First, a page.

Bone broth has been quite trendy in the alternative medicine circles. If you listen to the “experts,” you may come to the conclusion that it can heal everything from depression to diphtheria. But I am going to say it, the benefits are overstated.
Don’t get me wrong, I think there are some great things going on with bone broth. It is cheap and easy to incorporate into your eating plan. However, it isn’t the miracle superfood that Dr. Kellyanne or Dr. Natasha Campbell-McBride tout.
Let’s examine the diets and analyze the factors that may be working or not working.
Dr. Kellyann Petrucci’s Bone Broth Diet
Dr. Kellyann has a whole line of supplements and foods surrounding the idea that bone broth will heal just about anything. Her diet focuses in on having 1-2 cups of bone broth per day. She also recommends intermittent fasting two times per week.
She claims that you will heal within 21 days on this diet. Her claims center around the idea that cells have a 21-day life cycle and you’ll have a whole new gut lining in 21 days. Therefore, you should be healed of your autoimmune conditions or at least see some improvement in three weeks.
I did her bone broth experiment for 21 days and can’t say that my psoriasis was much better at all. It was still there. I neglected to do her intermittent fasting though. I’m not a fan of that, but I did omit common allergens from my diet like wheat, dairy, sugar, nuts and nightshades.
There may have been a tiny bit of improvement, but sometimes I would see improvement when I didn’t do anything, so I’m questioning that result.
The GAPS Diet and Bone Broth
The GAPS diet is the brain child of Dr. Natasha Campbell-McBride. She claims to have healed her son from autism with it. It centers around the principles of the Specific Carbohydrate Diet and incorporates a ton of bone broth.
One of the reasons that she utilizes so much bone broth is that it is unlikely to trigger many autoimmune reactions. It is an animal product and water essentially.
The problem that I find with the GAPS diet is the recommended amount of time required to be on it. She recommends 2 years to heal from a condition. While many people see results within a few weeks or months, that wasn’t the case with me.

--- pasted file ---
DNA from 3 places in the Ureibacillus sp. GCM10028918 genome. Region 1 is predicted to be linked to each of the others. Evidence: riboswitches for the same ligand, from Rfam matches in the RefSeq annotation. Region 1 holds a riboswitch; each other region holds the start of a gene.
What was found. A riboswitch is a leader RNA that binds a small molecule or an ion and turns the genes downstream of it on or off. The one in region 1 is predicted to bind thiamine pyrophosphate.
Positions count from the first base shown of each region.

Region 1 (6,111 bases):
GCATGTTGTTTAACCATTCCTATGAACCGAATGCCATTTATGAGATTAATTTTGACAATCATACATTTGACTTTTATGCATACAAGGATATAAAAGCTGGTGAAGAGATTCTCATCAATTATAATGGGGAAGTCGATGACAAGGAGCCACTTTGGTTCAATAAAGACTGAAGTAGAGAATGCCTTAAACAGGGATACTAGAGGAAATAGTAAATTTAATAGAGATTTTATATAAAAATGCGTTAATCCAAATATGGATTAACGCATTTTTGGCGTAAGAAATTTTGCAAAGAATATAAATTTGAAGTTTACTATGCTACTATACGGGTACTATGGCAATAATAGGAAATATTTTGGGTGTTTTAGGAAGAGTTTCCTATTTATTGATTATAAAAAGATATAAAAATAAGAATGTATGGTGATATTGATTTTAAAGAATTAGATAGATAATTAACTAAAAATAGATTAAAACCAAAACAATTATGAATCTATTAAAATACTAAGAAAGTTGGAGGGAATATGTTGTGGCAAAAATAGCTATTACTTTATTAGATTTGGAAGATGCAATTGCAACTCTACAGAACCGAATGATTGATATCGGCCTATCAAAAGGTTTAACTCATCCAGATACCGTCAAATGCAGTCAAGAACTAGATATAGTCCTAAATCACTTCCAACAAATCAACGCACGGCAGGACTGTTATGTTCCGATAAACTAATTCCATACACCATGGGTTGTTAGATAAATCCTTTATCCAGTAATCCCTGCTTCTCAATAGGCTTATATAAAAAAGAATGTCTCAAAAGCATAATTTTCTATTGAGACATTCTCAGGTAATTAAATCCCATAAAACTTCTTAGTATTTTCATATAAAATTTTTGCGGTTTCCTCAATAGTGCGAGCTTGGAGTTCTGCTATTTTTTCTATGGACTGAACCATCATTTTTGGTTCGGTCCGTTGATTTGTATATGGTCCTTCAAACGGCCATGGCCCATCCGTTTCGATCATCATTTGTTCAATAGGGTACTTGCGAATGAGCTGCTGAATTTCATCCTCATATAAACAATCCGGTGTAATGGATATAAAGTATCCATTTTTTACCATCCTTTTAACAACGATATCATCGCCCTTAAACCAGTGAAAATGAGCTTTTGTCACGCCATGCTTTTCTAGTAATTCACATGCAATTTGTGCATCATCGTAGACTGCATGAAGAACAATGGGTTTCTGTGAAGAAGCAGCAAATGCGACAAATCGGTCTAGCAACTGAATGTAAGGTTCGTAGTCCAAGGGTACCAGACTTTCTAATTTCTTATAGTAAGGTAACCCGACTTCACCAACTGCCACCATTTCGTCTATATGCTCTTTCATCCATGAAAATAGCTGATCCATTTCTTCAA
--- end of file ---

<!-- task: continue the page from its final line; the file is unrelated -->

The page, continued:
It is highly discouraging to be making bone broth and eliminating your favorite foods and not see any improvement in your autoimmune condition. Even worse, when I tried doing the extreme introductory diet, I actually had a seizure. I believe that any extreme diet will trigger a seizure for me now. I have tested it out and that seems to be the case.
The GAPS diet is suppose to heal people from seizures and neurological issues, but I think the stress of quick detoxification that comes with the introductory diet for me is just a seizure trigger that I need to avoid.
Why does her diet work?
Her diet is a long term elimination diet. If you can stick with it for 2 years, you are likely to see improvement. You will eliminate all the common toxins in the beginning and gradually add back in foods and test which ones are okay for you.
Eliminating toxins and beginning to eat nutrient-dense foods will help any body function properly.
Bone broth is the base of the diet because it is considered a “safe” food. It also has a lot of collagen in it, which is supposed to promote healing.
What is Bone Broth Missing?
Bone broth does contain protein and collagen. However, it doesn’t have the wealth of vitamins that organ meat, such as beef liver has. You won’t get a lot of vitamin E, K, D, A and B from bone broth. These fat soluble vitamins are the foundation of our health. They are essential nutrients for every body.
The carnivore dieters will emphasize that there are more nutrients in the organ meats. They downplay the importance of collagen and don’t seem to think that bone broth is all that important unless you like it.
Many carnivore dieters do not include bone broth in their diets and have seen their chronic conditions improve with only meat.
What is in Bone Broth?
Bone broth contains essential amino acids such as arginine, glutamine and cystine. These have shown to boost immunity and reduce inflammation. L-gultamine has been known to specifically reduce gut inflammation, which is why it is so important to Dr. Natasha Campbell-McBride’s Gut and Psychology Syndrome Diet.
Bone broth does contain some bone-forming minerals such as calcium, magnesium, phosphorus, vitamin D, potassium, zinc, manganese, copper, boron, and iron. Consistently drinking bone broth can strengthen your bones and teeth.
Bone broth can help to hydrate your body. It is mostly water, but it also has electrolytes (minerals) and carbohydrates. It has been shown that liquids with electrolytes can rehydrate your body better than water alone.
Bone broth is a great addition to your diet, but don’t expect too much from it. The majority of your healing will come from eliminating unhealthy processed foods and incorporating nutrient dense foods, such as organ meats.